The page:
Eric Asimov of the New York Times has done it again: He has written about Riesling. One of the reasons why I like his writing so much is that he has for a long time been a supporter of appreciating Riesling more.
In this piece, he makes some valid points about the discrepancy between German Riesling drinkers, who overwhelmingly prefer their Rieslings dry, and international Riesling drinkers who rather have significant residual sugar in them. As he seems to point out, there is a room for both. While he loves the sweet style, he also thinks it is time to embrace the dry style. And sees a future for both styles, which I agree with.
In my book, that is one of the reasons why Riesling is the greatest wine grape around: It is so versatile, and can be made to excellent wines in so many different ways that it is mind boggling…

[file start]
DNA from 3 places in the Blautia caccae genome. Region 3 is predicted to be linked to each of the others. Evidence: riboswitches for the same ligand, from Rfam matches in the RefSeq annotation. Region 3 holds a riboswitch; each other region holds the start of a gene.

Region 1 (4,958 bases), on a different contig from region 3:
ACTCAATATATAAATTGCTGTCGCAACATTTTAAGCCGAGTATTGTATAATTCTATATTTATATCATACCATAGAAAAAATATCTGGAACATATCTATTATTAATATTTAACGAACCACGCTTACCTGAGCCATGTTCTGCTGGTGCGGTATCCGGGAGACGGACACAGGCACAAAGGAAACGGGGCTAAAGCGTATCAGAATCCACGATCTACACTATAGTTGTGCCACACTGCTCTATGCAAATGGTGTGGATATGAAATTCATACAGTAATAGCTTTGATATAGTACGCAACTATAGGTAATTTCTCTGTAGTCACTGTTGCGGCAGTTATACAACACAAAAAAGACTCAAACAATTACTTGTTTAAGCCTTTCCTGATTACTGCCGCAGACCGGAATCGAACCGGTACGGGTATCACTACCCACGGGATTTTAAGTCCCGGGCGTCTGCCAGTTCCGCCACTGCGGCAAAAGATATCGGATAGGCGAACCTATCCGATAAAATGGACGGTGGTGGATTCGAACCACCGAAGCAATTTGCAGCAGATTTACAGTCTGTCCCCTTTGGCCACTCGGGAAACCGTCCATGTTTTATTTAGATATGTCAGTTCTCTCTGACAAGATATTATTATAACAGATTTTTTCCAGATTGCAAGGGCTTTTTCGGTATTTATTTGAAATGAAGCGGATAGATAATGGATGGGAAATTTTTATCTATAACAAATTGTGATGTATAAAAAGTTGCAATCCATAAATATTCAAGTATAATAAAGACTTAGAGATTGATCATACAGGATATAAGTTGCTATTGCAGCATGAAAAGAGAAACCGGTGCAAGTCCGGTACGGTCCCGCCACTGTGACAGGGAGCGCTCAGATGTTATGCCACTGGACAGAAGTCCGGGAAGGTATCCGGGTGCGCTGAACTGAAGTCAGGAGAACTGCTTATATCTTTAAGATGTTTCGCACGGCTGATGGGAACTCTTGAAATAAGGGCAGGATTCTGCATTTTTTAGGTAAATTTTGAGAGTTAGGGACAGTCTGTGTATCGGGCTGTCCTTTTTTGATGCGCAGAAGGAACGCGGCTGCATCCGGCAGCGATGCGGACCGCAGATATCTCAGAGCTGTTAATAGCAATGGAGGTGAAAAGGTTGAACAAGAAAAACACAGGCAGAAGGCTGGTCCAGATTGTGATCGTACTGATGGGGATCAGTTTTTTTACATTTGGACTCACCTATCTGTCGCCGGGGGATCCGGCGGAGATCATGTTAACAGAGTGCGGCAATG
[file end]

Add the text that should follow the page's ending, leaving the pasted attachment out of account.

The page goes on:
Here are some quotes (which naturally made my heart swell):
“The sweet style is thoroughly distinctive. Residual sugar is beautifully balanced by snappy acidity, making for a wine that is refreshing, even bracing, rather than cloying. No rieslings anywhere in the world are like these.”
“In these dry wines, without the residual sweetness to create tension with the acidity, the balance must come instead from a wine’s body and texture, which include the components of alcohol and fruit. If captured properly, the wines feel full of energy, as if they are thrusting forward toward the next sip. If not, they feel flat and dull. ”
Well worth your time.